1. Firstly examine the obverse for any obvious differences. In the three examples below the mint mark, the legend and the portrait appear to be approximately the same. Coin wear or die distortion through use can produce some odd effects so unless there is something glaringly obvious it is best not to discount any coins at this stage.
Comparison of Obverse Dies
that the first leg of the letter A is raised higher than usual and at the end of the letter L there is a tiny further pellet. If we could be absolutely certain that both coins had a double barred A the proof would be almost overwhelming. Because the coins have both been struck off centre one coin is strong where the other is weak, so, apart from checking the positioning and size of the pellets, the second sector is discounted. Similarly the fourth sector is of limited use. The third sector, however, is clear on both coins. Again it is clear that the lettering is in the exact same place relative to the pellets and other letters. In this case it can also be seen that the fifth pellet of the inner circle makes contact with the second of the large central pellets it encloses. Case proven!
2. Next count the inner ring of pellets starting from the rim of the crown on the right and counting in a clockwise direction until you reach the rim on the left. On most coins the number will be around 33. In this case Coin 1 has 32 as does Coin 3, however, Coin 2 has 33 and so can be discounted immediately.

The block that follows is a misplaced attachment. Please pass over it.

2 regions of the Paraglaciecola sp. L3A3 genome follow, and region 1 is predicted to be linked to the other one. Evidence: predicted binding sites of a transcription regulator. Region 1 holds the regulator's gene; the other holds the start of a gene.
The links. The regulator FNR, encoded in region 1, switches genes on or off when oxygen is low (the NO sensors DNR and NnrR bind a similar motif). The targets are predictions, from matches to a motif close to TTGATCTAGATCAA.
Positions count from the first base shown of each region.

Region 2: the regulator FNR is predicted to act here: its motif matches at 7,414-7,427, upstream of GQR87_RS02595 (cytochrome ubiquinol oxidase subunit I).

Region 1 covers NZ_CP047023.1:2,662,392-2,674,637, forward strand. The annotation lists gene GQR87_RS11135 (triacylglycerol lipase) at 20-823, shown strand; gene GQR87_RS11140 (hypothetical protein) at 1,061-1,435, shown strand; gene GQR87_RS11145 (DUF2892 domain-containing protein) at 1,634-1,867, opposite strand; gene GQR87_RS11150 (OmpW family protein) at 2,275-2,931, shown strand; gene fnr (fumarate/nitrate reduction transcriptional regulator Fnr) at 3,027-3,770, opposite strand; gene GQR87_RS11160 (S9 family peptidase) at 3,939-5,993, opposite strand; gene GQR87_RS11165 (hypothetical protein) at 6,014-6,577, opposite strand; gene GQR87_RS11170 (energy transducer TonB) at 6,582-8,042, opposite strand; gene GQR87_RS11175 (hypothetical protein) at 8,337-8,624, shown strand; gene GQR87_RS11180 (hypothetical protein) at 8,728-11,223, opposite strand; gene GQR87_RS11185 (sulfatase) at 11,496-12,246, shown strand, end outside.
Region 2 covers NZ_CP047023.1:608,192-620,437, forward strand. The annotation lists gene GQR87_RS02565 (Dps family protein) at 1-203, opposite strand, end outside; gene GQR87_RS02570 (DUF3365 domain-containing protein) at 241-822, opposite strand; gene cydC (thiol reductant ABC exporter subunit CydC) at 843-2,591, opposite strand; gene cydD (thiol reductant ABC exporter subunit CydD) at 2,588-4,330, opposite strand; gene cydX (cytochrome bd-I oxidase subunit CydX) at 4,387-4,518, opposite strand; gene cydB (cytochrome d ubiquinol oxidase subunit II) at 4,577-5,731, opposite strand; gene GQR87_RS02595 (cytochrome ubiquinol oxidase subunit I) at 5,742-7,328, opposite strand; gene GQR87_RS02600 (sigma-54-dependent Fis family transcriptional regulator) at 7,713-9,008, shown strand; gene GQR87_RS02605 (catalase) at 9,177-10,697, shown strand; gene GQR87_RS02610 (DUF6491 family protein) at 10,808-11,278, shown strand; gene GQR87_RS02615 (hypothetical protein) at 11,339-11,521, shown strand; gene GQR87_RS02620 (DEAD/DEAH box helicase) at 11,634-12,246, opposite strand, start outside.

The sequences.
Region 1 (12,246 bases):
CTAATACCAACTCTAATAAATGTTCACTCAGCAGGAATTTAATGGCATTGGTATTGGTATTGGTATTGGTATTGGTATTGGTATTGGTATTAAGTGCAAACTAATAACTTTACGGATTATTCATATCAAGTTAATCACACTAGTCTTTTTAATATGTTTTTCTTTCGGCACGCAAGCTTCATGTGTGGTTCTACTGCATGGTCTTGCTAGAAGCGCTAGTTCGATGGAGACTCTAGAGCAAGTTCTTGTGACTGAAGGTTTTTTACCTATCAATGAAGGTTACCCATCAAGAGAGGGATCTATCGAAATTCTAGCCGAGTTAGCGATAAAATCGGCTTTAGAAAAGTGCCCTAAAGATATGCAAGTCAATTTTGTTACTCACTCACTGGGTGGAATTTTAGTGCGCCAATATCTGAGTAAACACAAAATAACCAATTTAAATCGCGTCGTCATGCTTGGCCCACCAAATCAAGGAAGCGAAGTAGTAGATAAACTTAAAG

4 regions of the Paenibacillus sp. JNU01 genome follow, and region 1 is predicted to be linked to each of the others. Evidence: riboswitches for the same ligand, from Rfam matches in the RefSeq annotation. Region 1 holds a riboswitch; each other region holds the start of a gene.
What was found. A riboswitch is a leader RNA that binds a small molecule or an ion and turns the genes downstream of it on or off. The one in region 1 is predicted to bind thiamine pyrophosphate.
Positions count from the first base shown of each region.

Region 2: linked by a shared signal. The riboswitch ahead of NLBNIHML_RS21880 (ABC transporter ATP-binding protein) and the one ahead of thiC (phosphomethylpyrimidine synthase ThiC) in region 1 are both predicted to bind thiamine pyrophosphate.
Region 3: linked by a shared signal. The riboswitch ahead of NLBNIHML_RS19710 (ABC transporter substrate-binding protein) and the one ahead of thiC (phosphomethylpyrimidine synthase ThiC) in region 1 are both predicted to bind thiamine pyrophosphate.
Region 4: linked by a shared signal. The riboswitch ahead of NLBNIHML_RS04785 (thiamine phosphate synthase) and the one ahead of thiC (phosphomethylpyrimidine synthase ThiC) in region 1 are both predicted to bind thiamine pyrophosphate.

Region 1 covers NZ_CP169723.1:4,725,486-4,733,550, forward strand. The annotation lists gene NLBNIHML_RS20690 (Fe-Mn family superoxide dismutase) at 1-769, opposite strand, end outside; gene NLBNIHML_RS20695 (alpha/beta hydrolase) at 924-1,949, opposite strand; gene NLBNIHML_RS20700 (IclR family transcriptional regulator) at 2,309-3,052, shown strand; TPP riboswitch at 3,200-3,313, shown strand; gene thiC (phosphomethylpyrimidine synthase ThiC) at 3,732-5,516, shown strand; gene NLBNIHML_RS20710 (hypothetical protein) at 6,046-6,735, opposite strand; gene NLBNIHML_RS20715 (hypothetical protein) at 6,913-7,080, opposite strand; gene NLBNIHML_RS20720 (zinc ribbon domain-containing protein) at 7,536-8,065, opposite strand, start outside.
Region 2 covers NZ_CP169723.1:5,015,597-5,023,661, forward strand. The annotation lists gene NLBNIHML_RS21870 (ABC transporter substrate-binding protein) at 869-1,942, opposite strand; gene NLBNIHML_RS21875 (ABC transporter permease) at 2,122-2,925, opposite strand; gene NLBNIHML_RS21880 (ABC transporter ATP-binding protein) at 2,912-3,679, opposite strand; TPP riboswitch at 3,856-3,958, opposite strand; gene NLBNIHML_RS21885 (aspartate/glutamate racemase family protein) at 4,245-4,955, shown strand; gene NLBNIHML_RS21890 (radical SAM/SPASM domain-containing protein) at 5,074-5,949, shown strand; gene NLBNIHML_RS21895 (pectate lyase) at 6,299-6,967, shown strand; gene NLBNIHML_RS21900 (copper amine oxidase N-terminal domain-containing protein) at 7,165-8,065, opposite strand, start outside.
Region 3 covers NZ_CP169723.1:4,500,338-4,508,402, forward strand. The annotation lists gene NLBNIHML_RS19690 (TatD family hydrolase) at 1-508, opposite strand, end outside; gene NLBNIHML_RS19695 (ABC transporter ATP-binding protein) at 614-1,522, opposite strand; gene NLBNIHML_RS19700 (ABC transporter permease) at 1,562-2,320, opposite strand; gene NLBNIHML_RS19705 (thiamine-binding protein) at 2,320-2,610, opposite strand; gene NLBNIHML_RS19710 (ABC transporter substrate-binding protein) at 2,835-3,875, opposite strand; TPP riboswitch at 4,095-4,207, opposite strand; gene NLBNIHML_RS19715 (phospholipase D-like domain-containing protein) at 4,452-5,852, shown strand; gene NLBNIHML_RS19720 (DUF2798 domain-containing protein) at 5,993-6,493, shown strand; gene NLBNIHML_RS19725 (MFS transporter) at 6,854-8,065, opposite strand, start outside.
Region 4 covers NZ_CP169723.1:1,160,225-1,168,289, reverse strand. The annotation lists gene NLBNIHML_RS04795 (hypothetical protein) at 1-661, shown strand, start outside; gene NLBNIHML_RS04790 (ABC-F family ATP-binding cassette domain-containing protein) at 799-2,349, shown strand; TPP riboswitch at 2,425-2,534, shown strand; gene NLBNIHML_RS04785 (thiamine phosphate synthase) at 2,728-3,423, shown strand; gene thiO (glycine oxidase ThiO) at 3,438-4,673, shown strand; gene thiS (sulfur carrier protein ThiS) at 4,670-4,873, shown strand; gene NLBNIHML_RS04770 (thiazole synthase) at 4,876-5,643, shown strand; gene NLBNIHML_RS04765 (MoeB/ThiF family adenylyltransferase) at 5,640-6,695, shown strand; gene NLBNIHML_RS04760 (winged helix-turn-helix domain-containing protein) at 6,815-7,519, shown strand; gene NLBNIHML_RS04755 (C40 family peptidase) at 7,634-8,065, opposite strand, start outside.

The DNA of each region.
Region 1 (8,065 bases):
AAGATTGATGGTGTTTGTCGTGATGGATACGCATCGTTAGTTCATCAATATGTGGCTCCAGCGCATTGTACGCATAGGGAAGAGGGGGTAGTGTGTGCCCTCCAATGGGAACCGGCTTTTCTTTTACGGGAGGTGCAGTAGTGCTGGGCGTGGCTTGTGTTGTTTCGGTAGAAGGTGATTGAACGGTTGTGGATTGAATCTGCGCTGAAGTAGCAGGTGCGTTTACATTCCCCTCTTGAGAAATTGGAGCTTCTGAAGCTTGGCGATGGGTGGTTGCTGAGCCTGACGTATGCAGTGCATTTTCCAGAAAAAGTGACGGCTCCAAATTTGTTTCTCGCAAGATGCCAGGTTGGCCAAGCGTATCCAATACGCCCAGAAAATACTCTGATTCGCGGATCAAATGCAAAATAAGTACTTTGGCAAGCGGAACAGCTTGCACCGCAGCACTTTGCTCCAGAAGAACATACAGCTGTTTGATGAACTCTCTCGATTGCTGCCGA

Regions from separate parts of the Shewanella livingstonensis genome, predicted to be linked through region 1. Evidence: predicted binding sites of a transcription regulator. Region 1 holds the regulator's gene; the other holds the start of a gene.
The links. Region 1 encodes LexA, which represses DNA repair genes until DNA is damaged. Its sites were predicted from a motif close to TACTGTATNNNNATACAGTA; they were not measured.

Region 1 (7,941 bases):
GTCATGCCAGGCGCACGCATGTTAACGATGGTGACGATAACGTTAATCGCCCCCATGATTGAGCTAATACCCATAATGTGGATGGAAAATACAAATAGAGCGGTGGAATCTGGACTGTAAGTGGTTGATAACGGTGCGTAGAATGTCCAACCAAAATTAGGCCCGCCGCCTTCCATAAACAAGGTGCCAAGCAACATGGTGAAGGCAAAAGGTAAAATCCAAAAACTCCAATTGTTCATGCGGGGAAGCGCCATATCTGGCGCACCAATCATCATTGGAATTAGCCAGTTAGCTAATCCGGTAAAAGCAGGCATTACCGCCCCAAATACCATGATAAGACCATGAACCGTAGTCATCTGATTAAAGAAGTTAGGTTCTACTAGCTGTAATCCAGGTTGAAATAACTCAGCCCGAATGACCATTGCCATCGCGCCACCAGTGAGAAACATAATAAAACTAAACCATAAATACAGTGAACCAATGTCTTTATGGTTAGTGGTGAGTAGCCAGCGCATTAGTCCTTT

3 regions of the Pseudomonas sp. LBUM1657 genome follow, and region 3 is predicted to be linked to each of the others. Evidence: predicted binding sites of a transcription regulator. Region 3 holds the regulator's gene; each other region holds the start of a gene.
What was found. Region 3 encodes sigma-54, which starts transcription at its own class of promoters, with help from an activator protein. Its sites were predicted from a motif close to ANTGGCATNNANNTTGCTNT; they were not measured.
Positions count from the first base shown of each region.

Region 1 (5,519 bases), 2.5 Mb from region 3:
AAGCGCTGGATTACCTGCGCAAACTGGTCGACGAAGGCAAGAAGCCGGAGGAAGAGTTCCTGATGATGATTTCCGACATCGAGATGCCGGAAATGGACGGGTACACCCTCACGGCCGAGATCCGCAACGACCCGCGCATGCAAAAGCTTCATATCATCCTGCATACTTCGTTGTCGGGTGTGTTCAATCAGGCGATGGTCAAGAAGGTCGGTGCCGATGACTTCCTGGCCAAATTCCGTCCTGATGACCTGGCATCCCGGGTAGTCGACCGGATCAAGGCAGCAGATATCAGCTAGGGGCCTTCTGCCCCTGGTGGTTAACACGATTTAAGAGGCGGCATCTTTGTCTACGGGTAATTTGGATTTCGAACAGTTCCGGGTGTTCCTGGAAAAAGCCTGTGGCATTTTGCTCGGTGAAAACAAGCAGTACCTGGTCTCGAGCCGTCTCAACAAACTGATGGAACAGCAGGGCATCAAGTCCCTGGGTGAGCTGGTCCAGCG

3. The next step is to count the pellets again starting from the right but this time stop when you reach the V of hENRICVS.
Note the number of pellets passed plus the one it is pointing at and, if the V does not point directly at an additional pellet estimate how far it is towards the next pellet. In the case of Coin 1 the V number is 15.5 ie 15 pellets have been passed and the point of the V is half way between 15 and 16. The same is true of Coin 3 This does not prove that the two coins are from the same die but things are looking hopeful.
N.B Where V does not point directly at a pellet, using 15.25 to indicate a position just after pellet 15, 15.5 (central position) and 15.75 a position to the right of centre is sufficient. If you are more subtle in numbering you run the risk of missing some potential matches due to die wear/distortion.
4. Next repeat the process with the tail of the letter R s which in both cases rest pointing at pellet 8 and 22.25 respectively.
Giving us a high degree of certainty.
5. The penultimate step is to examine the crown or rather the segment of the inner ring just above the crown. The die sinkers often created variations here. Again both coins have a single pellet to the left of the central fleur and a blank to the right. So that this is easily recalled later, I find it best to record this feature both numerically and pictorially; thus this coin would be recorded •1 + 0• , where the • • represent the end pellets of the crown and the + the central fleur and the 0 shows that there was an absolute blank..